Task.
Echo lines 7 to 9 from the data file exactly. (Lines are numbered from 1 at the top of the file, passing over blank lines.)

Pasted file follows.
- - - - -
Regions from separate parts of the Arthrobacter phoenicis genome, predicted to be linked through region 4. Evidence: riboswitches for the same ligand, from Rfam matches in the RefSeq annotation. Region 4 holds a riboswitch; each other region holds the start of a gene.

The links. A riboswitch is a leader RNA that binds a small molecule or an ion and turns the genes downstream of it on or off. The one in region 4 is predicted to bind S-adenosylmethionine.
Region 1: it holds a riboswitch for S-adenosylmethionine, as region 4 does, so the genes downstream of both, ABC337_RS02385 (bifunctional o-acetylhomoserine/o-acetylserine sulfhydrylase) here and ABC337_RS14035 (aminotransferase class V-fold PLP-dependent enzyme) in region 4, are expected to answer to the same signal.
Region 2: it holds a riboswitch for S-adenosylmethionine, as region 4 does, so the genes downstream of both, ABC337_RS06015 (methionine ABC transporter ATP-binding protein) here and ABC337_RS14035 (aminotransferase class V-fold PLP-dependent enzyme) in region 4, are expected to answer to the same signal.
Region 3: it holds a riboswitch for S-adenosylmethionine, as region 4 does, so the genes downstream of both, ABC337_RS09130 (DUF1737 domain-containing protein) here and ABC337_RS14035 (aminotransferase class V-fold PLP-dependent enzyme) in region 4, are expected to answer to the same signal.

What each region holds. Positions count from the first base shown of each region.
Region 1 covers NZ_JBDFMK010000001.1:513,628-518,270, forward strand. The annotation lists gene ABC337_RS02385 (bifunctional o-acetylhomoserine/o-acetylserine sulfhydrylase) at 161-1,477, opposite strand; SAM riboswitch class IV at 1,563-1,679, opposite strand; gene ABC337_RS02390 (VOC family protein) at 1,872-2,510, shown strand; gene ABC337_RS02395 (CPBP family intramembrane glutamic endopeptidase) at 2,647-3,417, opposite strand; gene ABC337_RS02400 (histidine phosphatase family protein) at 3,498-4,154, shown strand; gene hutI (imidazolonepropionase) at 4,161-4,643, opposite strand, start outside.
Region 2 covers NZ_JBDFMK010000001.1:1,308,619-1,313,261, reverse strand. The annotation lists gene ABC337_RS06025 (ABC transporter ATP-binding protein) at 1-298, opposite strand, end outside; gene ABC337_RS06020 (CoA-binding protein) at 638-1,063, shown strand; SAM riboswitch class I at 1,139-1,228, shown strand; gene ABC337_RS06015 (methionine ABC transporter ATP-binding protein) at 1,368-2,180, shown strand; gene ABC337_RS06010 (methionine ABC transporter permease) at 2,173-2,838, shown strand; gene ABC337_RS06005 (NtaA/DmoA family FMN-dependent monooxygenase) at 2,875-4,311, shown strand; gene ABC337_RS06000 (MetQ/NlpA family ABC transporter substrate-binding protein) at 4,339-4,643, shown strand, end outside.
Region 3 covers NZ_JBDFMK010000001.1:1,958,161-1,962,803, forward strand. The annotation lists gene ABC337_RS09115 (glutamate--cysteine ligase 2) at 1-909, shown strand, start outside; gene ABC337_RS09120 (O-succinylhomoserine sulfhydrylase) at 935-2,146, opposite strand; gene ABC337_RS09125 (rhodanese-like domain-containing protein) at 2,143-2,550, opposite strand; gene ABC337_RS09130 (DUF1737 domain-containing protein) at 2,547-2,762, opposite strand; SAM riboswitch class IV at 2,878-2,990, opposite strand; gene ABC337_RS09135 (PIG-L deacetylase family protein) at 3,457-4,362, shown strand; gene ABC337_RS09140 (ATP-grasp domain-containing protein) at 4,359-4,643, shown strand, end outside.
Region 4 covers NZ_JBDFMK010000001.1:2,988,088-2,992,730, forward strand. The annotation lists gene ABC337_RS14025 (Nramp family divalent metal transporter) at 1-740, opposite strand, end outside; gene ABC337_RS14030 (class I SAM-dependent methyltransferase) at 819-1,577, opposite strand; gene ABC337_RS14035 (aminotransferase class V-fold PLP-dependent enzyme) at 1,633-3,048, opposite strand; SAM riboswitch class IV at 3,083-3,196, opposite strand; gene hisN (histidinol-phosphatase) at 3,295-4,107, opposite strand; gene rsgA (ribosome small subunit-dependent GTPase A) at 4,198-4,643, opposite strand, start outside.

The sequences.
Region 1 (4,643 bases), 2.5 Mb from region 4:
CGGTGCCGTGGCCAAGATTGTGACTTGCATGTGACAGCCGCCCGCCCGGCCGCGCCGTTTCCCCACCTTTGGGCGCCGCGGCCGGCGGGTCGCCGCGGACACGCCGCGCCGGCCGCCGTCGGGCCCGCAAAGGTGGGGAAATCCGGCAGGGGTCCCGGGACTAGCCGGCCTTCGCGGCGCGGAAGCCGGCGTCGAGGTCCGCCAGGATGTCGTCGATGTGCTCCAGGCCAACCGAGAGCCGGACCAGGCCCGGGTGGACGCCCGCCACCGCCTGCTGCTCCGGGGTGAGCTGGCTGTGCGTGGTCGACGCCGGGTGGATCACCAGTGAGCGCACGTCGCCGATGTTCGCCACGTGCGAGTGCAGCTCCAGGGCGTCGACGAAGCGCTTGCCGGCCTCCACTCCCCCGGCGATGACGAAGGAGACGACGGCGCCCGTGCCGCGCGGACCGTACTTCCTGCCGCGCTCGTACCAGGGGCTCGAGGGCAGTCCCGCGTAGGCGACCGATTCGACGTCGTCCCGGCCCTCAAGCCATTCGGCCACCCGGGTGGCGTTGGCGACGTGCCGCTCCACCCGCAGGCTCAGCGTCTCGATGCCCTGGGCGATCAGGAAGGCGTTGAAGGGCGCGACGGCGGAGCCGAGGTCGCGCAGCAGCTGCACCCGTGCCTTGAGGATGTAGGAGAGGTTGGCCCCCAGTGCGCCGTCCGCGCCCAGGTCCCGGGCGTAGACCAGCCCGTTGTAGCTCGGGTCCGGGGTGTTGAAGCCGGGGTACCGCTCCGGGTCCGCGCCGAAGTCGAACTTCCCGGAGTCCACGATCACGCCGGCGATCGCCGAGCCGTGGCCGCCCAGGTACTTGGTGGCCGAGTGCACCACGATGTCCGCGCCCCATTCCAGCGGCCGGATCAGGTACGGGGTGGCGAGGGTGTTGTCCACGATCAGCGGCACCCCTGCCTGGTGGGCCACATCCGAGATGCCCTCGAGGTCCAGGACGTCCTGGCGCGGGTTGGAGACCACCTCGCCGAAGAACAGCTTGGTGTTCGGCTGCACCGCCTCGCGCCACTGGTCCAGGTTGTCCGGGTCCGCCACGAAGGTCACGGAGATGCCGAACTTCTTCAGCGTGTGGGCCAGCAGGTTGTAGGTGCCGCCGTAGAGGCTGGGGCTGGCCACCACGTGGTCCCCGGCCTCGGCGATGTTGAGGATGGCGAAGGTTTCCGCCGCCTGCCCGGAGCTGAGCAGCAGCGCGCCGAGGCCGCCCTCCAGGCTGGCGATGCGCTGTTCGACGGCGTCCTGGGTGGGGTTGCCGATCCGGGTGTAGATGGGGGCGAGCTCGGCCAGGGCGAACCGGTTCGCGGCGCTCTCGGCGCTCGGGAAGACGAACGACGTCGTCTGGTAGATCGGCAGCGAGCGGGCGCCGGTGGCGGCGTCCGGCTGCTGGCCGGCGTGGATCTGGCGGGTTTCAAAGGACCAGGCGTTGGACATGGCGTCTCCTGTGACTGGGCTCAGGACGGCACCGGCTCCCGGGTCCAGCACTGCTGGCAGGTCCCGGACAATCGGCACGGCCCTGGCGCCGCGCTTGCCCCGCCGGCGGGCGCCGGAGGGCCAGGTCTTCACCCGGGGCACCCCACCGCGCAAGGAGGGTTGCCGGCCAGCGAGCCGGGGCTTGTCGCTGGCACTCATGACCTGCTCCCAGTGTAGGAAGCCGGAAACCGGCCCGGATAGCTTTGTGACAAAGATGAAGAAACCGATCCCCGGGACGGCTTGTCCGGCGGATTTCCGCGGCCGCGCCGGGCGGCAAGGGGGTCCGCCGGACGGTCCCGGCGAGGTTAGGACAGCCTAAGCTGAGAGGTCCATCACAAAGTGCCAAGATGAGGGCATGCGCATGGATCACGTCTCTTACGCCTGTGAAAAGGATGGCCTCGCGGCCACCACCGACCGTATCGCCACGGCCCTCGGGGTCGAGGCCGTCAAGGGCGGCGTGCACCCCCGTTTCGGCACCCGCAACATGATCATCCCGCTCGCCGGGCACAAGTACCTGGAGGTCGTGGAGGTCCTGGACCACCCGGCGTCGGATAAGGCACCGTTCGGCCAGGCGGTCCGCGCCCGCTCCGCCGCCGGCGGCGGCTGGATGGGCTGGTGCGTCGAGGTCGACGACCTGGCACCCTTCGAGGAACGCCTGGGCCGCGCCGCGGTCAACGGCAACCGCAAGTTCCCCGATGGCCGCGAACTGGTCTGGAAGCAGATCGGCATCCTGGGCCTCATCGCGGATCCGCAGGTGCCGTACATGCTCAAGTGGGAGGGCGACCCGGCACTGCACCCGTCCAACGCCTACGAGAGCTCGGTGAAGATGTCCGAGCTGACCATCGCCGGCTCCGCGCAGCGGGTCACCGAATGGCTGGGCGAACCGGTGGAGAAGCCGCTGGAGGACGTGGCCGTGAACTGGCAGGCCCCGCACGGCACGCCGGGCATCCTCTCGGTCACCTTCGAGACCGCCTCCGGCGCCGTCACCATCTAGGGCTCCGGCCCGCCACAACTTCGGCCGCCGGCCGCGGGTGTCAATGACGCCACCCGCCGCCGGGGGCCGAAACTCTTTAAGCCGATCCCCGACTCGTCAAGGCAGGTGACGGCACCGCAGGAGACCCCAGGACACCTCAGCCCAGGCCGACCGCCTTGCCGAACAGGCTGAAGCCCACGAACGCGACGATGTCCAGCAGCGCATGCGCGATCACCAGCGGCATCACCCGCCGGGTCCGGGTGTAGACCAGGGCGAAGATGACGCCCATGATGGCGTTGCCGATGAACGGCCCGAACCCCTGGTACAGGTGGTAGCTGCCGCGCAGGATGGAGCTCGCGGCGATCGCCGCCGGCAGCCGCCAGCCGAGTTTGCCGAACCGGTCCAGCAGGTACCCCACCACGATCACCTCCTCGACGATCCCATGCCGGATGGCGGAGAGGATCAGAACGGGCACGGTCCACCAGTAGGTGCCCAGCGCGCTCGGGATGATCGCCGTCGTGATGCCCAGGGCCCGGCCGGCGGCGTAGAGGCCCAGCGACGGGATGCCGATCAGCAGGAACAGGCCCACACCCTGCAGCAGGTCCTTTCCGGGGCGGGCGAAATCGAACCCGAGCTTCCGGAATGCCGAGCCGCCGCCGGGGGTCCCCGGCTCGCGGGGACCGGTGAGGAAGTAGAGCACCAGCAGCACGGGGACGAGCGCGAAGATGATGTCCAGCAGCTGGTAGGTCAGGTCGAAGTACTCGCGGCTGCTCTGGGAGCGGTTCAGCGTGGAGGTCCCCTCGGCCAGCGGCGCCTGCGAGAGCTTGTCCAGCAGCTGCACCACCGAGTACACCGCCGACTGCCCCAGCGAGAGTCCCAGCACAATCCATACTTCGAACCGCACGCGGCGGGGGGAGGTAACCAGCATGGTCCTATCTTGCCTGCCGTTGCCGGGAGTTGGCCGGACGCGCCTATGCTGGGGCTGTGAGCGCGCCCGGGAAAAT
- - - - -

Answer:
Region 1 covers NZ_JBDFMK010000001.1:513,628-518,270, forward strand. The annotation lists gene ABC337_RS02385 (bifunctional o-acetylhomoserine/o-acetylserine sulfhydrylase) at 161-1,477, opposite strand; SAM riboswitch class IV at 1,563-1,679, opposite strand; gene ABC337_RS02390 (VOC family protein) at 1,872-2,510, shown strand; gene ABC337_RS02395 (CPBP family intramembrane glutamic endopeptidase) at 2,647-3,417, opposite strand; gene ABC337_RS02400 (histidine phosphatase family protein) at 3,498-4,154, shown strand; gene hutI (imidazolonepropionase) at 4,161-4,643, opposite strand, start outside.
Region 2 covers NZ_JBDFMK010000001.1:1,308,619-1,313,261, reverse strand. The annotation lists gene ABC337_RS06025 (ABC transporter ATP-binding protein) at 1-298, opposite strand, end outside; gene ABC337_RS06020 (CoA-binding protein) at 638-1,063, shown strand; SAM riboswitch class I at 1,139-1,228, shown strand; gene ABC337_RS06015 (methionine ABC transporter ATP-binding protein) at 1,368-2,180, shown strand; gene ABC337_RS06010 (methionine ABC transporter permease) at 2,173-2,838, shown strand; gene ABC337_RS06005 (NtaA/DmoA family FMN-dependent monooxygenase) at 2,875-4,311, shown strand; gene ABC337_RS06000 (MetQ/NlpA family ABC transporter substrate-binding protein) at 4,339-4,643, shown strand, end outside.
Region 3 covers NZ_JBDFMK010000001.1:1,958,161-1,962,803, forward strand. The annotation lists gene ABC337_RS09115 (glutamate--cysteine ligase 2) at 1-909, shown strand, start outside; gene ABC337_RS09120 (O-succinylhomoserine sulfhydrylase) at 935-2,146, opposite strand; gene ABC337_RS09125 (rhodanese-like domain-containing protein) at 2,143-2,550, opposite strand; gene ABC337_RS09130 (DUF1737 domain-containing protein) at 2,547-2,762, opposite strand; SAM riboswitch class IV at 2,878-2,990, opposite strand; gene ABC337_RS09135 (PIG-L deacetylase family protein) at 3,457-4,362, shown strand; gene ABC337_RS09140 (ATP-grasp domain-containing protein) at 4,359-4,643, shown strand, end outside.